Photos by Jack A. Waldron
After a stay in Mugla and a visit to the small but well planned Archeological Museum there, I decided to make my way to a small harbor known as Akbuk, which is renown for its clear calm sea. As can be seen in the photo below, the road drops some 800 meters to ancient Gulf of Ceramus and the village of Gokova.
Following the pine forest along the picturesque sea shore about 25 km brings you to Akbuk, an off the beatin' trail getaway for Turkish campers and day trippers. There is a great market in the middle of the main beach that sells all you may need. I am planning to return to this harbor with Sail Classical for a visit to the ancient city of Ceramus, which I didn't take the time to investigate on this journey.
The camping at Akbuk is convenient, with all the amenities, and not too expensive, though a bit crowded on the weekends. I was actually pleased to have some other humans around since I had been spending so much time gorilla camping.
One friend I could have done without was this rather large millipede, which was surprisingly resilient! I had been bed-down for about a half hour when I felt a small something tickling my lower leg. I rubbed it and dismissed it as an ant. Back to sleep, I then felt something heavier crawling up my leg! Whipping on my headlamp, I stood bent over in the tent and with a number of hand slaps shook out my leg to see this lengthy millipede drop out of my pants. I had just caught a glimpse of the creature before it scurried under my bike bags and everything else in the tent. I spent the next 20 minutes on a catch and release mission. They are so quick that I soon gave up on the catch and release plan, and adopted a search and destroy outcome. As you can see from the photo below, I am a determined hunter. Back to sleep . . .
My next destination after Akbuk was the ancient city of Kaunos, which is situated where the Dalyan River (which originates from the Gulf of Koycegis) meets the Mediterranean Sea.
As I cycled along, a car suddenly stopped some meters ahead of me, and out jumps Hasan Soylemez, a cyclist who circumnavigated Turkey with little or no money, accepting dinners and breakfasts from the generous people whose doors he knocked on. In the photo above, he is holding a copy of the book he wrote about his journey.
Continuing along my route, I came to a toll station that charged to use the tunnel under the mountain. Without regard to the toll, they would not allow a bicycle to go through . . . , so, I had to climb over the mountain, which turned a few minute passage into a 45 minute traverse. The photos above and below show the toll station entrance from the top of the mountain pass.
Just before my turnoff from the main road I sited this interestingly named restaurant, 'Etci Baba', with the 'c' having a 'ch' sound in Turkish. Now, having lived in Japan for 17 years, this sign stood out like a sore thumb. 'Etci' (with the 'ch' sound intact) in Japanese means 'Kinky', and 'Baba', well, that is almost international lingo for 'Papa', 'Dada', or 'Daddy', 'Dad', 'Father'. So, I just imagine that every tourist bus filled with Japanese that passes this restaurant gets a big laugh from this special restaurant named, 'Kinky Daddy'. When I stopped to take the photo, the owner invited me in and served me tea and baklava!! Their son practiced his English with me . . . , of course. 'Hos Gelinez' means 'Welcome', and 'Corba' means 'Soup'.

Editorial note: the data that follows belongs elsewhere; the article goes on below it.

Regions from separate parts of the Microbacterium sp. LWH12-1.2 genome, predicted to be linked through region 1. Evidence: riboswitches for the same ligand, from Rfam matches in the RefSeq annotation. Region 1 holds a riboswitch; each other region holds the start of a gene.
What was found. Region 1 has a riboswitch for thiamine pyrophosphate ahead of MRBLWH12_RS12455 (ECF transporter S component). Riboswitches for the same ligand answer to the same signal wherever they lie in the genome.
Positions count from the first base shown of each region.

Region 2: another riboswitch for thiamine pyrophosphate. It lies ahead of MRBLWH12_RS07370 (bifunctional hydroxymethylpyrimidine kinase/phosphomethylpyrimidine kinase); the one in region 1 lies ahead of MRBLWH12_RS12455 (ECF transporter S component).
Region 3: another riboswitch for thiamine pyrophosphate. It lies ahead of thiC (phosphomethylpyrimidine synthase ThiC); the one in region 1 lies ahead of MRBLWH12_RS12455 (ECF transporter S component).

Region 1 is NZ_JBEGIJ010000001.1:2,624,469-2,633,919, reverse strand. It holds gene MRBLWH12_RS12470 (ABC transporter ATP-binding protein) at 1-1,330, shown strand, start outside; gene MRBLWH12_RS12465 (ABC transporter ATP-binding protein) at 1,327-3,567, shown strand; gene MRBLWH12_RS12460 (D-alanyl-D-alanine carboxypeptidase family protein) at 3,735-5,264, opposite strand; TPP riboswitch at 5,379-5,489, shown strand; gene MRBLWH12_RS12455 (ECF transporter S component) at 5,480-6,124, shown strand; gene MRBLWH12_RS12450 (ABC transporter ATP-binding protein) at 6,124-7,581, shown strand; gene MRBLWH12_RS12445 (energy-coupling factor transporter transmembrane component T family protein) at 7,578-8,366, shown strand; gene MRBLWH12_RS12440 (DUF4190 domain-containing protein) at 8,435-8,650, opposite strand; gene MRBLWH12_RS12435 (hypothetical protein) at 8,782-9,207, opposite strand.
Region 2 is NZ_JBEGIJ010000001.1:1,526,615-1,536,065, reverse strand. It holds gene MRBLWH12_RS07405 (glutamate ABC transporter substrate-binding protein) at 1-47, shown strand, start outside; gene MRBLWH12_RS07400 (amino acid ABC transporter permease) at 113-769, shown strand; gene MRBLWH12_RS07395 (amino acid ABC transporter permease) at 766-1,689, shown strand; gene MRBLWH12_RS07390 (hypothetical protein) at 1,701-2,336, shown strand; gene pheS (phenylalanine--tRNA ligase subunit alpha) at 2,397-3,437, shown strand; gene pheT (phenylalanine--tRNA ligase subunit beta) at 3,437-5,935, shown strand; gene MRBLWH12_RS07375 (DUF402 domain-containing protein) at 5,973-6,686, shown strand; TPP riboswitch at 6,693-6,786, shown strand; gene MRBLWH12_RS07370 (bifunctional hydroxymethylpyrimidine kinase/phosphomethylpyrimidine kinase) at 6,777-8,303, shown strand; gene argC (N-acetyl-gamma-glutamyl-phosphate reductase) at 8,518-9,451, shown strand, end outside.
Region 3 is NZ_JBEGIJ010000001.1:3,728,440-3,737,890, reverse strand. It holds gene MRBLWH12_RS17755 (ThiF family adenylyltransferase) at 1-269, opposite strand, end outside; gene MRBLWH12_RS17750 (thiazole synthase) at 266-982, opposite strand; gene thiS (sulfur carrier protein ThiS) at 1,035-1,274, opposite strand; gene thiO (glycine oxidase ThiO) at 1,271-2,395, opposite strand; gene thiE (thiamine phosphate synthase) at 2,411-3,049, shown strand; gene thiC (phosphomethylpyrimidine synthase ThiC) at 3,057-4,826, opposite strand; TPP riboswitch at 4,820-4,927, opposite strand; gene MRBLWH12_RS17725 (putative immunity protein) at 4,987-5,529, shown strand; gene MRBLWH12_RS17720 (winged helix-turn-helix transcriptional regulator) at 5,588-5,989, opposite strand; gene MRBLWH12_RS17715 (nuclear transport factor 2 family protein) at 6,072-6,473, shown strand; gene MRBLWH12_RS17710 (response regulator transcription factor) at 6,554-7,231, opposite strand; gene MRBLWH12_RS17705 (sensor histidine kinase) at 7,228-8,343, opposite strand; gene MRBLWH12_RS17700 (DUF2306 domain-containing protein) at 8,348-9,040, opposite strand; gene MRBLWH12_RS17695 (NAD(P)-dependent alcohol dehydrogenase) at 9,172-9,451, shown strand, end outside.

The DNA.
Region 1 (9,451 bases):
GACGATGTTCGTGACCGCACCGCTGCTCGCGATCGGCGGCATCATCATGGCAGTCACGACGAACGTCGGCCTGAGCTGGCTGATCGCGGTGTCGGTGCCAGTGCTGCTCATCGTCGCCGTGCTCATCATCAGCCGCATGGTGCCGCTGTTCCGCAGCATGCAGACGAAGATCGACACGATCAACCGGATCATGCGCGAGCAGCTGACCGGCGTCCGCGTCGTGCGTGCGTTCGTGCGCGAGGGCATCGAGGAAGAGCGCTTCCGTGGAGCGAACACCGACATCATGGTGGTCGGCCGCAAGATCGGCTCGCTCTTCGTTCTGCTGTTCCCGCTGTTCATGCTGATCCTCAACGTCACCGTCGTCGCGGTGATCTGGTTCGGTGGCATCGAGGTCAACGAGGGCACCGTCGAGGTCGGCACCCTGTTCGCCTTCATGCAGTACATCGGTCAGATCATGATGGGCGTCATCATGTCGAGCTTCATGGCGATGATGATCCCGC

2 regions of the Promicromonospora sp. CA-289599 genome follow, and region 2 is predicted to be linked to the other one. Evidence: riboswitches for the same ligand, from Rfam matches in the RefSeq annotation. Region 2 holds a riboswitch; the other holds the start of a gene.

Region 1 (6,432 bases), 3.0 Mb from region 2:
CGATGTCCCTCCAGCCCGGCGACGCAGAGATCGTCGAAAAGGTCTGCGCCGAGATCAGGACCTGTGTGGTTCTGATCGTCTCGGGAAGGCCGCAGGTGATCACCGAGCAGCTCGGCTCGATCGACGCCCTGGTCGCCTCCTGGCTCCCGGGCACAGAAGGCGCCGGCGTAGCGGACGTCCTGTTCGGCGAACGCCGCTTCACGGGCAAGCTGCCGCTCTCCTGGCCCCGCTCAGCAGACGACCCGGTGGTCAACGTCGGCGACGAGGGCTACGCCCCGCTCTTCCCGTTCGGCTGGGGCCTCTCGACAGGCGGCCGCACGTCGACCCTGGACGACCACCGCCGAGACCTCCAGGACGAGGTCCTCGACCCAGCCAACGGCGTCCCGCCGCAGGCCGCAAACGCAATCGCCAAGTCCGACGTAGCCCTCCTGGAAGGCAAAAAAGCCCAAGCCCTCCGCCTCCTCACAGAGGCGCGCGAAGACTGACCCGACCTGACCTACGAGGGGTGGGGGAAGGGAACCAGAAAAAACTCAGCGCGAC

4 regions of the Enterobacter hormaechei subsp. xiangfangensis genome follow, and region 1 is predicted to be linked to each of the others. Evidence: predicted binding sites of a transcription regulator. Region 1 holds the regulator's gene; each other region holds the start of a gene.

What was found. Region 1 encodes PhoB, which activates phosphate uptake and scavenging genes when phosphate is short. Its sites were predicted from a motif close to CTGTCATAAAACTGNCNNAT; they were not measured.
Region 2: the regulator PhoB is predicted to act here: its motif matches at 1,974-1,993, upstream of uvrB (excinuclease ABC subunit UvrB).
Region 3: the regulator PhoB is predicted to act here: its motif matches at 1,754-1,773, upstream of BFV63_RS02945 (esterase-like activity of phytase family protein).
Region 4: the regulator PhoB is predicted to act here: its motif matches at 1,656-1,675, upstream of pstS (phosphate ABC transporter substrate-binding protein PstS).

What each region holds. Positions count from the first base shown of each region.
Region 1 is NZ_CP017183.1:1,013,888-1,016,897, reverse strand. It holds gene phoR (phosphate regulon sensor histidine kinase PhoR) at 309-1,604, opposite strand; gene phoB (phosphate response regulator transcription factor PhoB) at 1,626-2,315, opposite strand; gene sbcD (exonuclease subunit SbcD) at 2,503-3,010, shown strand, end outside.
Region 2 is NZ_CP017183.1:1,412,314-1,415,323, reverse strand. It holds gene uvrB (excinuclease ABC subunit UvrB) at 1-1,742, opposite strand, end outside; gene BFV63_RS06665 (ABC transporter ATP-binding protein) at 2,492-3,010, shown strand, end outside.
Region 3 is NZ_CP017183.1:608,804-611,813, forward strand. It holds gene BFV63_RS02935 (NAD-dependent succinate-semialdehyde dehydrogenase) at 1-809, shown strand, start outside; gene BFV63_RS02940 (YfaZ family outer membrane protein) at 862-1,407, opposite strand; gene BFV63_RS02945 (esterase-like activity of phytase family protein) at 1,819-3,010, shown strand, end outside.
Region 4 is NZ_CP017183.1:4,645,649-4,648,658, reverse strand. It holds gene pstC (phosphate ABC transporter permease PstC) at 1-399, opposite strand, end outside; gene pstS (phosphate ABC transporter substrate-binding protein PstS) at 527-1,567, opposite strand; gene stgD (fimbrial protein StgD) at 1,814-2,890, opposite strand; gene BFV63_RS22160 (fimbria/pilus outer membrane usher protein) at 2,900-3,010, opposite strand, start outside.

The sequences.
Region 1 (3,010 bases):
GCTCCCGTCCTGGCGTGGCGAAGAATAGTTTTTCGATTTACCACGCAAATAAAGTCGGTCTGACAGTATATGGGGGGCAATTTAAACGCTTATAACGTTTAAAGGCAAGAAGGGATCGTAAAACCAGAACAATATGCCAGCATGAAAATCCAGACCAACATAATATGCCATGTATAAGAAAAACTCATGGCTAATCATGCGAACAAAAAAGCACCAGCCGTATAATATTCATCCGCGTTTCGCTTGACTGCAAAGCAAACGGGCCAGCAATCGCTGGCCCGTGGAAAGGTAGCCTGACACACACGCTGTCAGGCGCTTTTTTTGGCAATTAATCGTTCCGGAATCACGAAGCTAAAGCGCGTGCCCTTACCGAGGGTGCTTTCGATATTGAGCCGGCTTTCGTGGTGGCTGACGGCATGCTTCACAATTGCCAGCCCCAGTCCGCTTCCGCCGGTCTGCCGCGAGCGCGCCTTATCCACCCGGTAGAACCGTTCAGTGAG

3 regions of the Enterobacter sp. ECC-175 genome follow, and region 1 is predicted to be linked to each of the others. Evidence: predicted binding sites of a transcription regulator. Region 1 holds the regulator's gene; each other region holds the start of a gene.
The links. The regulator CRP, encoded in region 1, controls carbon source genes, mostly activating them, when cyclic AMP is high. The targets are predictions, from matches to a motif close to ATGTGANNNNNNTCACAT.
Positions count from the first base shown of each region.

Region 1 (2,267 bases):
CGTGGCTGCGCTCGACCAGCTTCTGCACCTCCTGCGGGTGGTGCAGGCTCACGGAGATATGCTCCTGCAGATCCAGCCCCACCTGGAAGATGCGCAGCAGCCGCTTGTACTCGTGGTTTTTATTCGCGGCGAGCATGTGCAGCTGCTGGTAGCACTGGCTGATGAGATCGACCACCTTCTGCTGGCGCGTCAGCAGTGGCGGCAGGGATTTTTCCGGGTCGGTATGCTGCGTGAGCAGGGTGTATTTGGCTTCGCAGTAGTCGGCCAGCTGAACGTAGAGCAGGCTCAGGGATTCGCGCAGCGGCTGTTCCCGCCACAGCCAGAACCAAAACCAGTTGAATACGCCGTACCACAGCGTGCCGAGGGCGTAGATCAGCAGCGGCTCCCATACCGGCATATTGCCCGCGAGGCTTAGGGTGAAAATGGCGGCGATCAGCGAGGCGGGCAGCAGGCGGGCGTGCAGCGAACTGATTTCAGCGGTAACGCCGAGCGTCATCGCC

After departing from the main road, I found myself on a long quiet back road that would take me directly south to Dalyan, and ancient Kaunos. Dalyan is one of the preeminent British Isles Tourist destinations in Turkey, and along with that comes expensive pension rentals, restaurants, trinket sellers, etc., etc., etc. BUT, I was obviously a cycle tourist, which on occasion can signal . . . No Money!! I searched around, and found a small quaint and very clean pension with a handful of Brits sitting around the pool bar, with a private residence, etc., and with an owner that understood my mission (the ancient city) and who came to the conclusion that he had an apartment available for two nights, and, that it was better to have someone stay in the apartment at half price until the reservation holder arrived, than to leave it empty for the two nights. DEAL! 80TL . . . per night!!
The next morning I set out to find the river ferry (pictured above, with the rock cliff tombs lingering overhead), in order to cross over to where the ancient site is located, with about a fifteen minute walk further on. The Calbys River, as it was known in ancient times (today the Dalyan River), formed the southern boarder between Caria and Lycia. Originally an independent state, Kaunos would later become a part of both Caria and Lycia during different periods.
The limestone cliffs that follow the river are dotted with tombs that date back to the 4C BC. Pictured here are some of the elaborate temple-tombs that were sculpted during the Hecatomnid period, when that dynasty ruled over Caria. The site and/or area of ancient Kaunos is believed to have been occupied from around the 10C BC, and is recorded in history from the 6C BC, through the documentation of its capture by the Persians under the general Harpagus.